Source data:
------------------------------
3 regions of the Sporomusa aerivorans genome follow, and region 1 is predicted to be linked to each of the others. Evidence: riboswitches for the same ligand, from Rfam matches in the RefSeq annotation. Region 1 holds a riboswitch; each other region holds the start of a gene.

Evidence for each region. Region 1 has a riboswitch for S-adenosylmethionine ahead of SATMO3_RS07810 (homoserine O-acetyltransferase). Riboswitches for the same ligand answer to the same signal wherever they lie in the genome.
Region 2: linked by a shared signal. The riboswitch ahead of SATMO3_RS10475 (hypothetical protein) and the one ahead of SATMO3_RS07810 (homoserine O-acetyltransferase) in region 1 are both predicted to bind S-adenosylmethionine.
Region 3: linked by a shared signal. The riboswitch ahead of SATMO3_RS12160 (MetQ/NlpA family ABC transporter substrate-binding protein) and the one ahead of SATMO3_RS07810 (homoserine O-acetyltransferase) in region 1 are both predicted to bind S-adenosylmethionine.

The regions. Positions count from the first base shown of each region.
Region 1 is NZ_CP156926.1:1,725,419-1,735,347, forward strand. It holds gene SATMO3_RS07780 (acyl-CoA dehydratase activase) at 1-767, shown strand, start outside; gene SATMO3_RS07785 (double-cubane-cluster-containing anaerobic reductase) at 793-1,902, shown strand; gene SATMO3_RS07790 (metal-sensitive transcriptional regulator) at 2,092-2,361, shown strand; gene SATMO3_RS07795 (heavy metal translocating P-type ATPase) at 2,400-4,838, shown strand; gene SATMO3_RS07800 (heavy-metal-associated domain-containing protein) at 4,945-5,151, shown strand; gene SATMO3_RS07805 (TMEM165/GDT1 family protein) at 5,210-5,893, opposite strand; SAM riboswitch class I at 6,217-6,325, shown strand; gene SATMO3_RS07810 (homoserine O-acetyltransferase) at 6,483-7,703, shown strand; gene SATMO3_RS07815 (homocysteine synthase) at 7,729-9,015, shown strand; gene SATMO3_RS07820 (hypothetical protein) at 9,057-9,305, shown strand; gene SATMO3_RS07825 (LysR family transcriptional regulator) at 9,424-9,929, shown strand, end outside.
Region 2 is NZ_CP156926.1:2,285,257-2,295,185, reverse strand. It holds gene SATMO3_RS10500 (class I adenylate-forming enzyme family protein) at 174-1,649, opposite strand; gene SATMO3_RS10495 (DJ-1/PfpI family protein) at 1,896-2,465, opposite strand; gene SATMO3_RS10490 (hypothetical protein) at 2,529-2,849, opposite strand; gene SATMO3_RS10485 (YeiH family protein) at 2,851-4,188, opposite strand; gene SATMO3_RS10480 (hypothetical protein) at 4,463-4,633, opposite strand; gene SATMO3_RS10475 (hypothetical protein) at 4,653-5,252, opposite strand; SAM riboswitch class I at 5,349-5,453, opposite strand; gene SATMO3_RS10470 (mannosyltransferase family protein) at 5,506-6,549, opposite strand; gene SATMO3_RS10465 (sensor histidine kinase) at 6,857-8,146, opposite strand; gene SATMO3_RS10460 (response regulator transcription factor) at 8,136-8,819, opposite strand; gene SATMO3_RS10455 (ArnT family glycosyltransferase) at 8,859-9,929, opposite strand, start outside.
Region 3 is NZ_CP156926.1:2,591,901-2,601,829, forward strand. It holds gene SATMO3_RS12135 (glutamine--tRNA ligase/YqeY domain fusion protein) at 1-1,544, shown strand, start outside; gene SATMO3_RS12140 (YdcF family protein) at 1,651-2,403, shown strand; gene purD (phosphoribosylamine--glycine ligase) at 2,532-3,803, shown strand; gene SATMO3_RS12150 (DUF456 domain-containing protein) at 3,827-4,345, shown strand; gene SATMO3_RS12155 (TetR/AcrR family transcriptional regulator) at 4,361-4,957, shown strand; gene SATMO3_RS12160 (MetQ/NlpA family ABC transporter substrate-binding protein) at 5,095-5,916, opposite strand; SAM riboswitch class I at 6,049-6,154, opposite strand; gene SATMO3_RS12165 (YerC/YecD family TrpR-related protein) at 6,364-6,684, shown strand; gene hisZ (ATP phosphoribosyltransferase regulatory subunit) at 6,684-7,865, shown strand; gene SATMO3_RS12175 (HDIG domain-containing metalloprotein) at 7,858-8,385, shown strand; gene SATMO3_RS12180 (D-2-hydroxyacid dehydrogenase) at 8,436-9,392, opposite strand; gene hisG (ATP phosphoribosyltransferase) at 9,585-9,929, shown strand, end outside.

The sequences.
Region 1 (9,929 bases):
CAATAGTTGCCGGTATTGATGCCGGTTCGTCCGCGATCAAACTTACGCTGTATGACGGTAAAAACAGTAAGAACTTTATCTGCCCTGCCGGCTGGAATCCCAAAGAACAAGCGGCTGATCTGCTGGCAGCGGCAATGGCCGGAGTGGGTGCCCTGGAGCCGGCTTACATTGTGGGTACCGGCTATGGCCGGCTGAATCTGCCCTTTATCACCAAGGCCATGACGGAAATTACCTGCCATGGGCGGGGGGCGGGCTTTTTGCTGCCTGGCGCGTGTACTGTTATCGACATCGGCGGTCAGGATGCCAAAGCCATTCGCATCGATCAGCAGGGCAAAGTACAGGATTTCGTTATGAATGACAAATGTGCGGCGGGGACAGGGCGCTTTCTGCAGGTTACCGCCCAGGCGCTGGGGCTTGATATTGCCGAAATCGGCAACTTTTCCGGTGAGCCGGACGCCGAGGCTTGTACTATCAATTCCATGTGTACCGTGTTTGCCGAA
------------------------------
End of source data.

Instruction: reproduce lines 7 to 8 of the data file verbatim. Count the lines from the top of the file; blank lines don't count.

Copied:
Region 2 is NZ_CP156926.1:2,285,257-2,295,185, reverse strand. It holds gene SATMO3_RS10500 (class I adenylate-forming enzyme family protein) at 174-1,649, opposite strand; gene SATMO3_RS10495 (DJ-1/PfpI family protein) at 1,896-2,465, opposite strand; gene SATMO3_RS10490 (hypothetical protein) at 2,529-2,849, opposite strand; gene SATMO3_RS10485 (YeiH family protein) at 2,851-4,188, opposite strand; gene SATMO3_RS10480 (hypothetical protein) at 4,463-4,633, opposite strand; gene SATMO3_RS10475 (hypothetical protein) at 4,653-5,252, opposite strand; SAM riboswitch class I at 5,349-5,453, opposite strand; gene SATMO3_RS10470 (mannosyltransferase family protein) at 5,506-6,549, opposite strand; gene SATMO3_RS10465 (sensor histidine kinase) at 6,857-8,146, opposite strand; gene SATMO3_RS10460 (response regulator transcription factor) at 8,136-8,819, opposite strand; gene SATMO3_RS10455 (ArnT family glycosyltransferase) at 8,859-9,929, opposite strand, start outside.
Region 3 is NZ_CP156926.1:2,591,901-2,601,829, forward strand. It holds gene SATMO3_RS12135 (glutamine--tRNA ligase/YqeY domain fusion protein) at 1-1,544, shown strand, start outside; gene SATMO3_RS12140 (YdcF family protein) at 1,651-2,403, shown strand; gene purD (phosphoribosylamine--glycine ligase) at 2,532-3,803, shown strand; gene SATMO3_RS12150 (DUF456 domain-containing protein) at 3,827-4,345, shown strand; gene SATMO3_RS12155 (TetR/AcrR family transcriptional regulator) at 4,361-4,957, shown strand; gene SATMO3_RS12160 (MetQ/NlpA family ABC transporter substrate-binding protein) at 5,095-5,916, opposite strand; SAM riboswitch class I at 6,049-6,154, opposite strand; gene SATMO3_RS12165 (YerC/YecD family TrpR-related protein) at 6,364-6,684, shown strand; gene hisZ (ATP phosphoribosyltransferase regulatory subunit) at 6,684-7,865, shown strand; gene SATMO3_RS12175 (HDIG domain-containing metalloprotein) at 7,858-8,385, shown strand; gene SATMO3_RS12180 (D-2-hydroxyacid dehydrogenase) at 8,436-9,392, opposite strand; gene hisG (ATP phosphoribosyltransferase) at 9,585-9,929, shown strand, end outside.